Twain, Technology, and the Patent Office
"... the very first official thing I did, in my administration--and it was on the very first day of it, too--was to start a patent office; for I knew that a country without a patent office and good patent laws was just a crab, and couldn't travel any way but sideways or backways" (Twain 46).
In 1790 the first US Patent Law established the Patent Office. The first patent was issued to Samuel Hopkins, who had developed a way to prepare pearlash, an important ingredient in soap at the time (Ellis). Problems and complaints led to revisions of the law in 1793 and 1800. In 1836, however, the system was overhauled to establish the system used today in the United States. It is so much better that other nations have imitated it (Pursell 99).
Under the new system, all patent applications are investigated to prove they are both original and useful. This led to the development of patent agencies, lawyers, and brokers. It also contributed to the development of engineering as a profession (Pursell 100).
Some inventors, such as Benjamin Franklin and Thomas Jefferson, didn't patent their inventions. They wanted them to benefit all people freely. Most, like Thomas Edison, however, worked on their designs with a commercial purpose. Patents protect the inventor and those who have invested money in his or her idea from having that idea used without their permission.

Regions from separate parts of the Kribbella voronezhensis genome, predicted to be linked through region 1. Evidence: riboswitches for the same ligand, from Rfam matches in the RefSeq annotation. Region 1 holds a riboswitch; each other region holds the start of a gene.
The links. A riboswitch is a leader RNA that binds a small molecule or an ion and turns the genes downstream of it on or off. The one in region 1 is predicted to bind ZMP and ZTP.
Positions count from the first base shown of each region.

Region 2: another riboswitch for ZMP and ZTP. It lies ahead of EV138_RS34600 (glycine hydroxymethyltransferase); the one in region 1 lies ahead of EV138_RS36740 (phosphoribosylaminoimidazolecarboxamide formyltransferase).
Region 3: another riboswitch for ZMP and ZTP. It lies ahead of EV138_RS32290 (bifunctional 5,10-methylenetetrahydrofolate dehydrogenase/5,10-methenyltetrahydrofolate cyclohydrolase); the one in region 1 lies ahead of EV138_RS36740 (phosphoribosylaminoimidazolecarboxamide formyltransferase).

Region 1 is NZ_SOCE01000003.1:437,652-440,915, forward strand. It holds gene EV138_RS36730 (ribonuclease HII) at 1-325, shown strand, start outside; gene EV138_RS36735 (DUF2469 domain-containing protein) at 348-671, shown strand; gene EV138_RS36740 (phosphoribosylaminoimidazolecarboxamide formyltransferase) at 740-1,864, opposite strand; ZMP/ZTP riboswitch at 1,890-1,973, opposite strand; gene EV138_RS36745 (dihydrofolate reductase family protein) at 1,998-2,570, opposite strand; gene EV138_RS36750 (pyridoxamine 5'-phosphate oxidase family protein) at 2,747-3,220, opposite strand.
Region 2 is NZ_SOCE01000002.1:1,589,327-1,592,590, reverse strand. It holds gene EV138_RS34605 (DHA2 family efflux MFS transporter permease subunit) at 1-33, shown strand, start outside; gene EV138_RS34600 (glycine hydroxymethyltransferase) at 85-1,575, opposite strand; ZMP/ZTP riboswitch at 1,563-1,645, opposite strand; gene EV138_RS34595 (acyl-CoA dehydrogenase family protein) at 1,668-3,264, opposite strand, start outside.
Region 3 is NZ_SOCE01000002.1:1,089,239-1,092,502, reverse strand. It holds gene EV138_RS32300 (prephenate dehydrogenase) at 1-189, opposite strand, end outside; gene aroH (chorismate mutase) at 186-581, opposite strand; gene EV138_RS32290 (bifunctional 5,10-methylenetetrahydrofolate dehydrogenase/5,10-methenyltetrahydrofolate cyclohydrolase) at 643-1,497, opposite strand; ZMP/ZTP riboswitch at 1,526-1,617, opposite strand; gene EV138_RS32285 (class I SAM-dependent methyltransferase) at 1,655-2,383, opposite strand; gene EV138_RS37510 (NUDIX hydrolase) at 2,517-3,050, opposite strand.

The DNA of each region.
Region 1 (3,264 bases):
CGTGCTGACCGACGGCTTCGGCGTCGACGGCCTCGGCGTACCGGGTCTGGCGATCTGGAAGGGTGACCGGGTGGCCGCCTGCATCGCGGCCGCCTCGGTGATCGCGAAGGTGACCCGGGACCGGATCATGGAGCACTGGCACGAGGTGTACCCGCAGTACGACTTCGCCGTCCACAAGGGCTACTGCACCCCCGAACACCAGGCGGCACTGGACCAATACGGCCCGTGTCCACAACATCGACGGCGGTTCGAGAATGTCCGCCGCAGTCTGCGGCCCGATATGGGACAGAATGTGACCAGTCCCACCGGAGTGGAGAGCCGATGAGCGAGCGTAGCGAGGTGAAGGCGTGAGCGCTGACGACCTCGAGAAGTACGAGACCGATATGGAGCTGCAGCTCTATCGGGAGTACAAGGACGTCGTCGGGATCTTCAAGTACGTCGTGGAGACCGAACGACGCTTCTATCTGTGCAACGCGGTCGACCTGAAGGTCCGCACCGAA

Patents also help establish a legal basis for settling disputes about who had an idea first. Part of the patent application is a careful description of the new device. If there is any question, the two descriptions are compared. The person who files the patent first is considered the inventor.
Connecticut Yankee was published in 1889. Just ten years later, Charles H. Duell, Comissioner of the U. S. Office of Patents, would resign, saying, "Everything that can be invented has been invented." Today as we smile as his mistake, we should also remember that the pace of technological development 100 years ago rivals our own. Who knows what the next 100 years might bring?
Additional information: U. S. Patent and Trademark Office.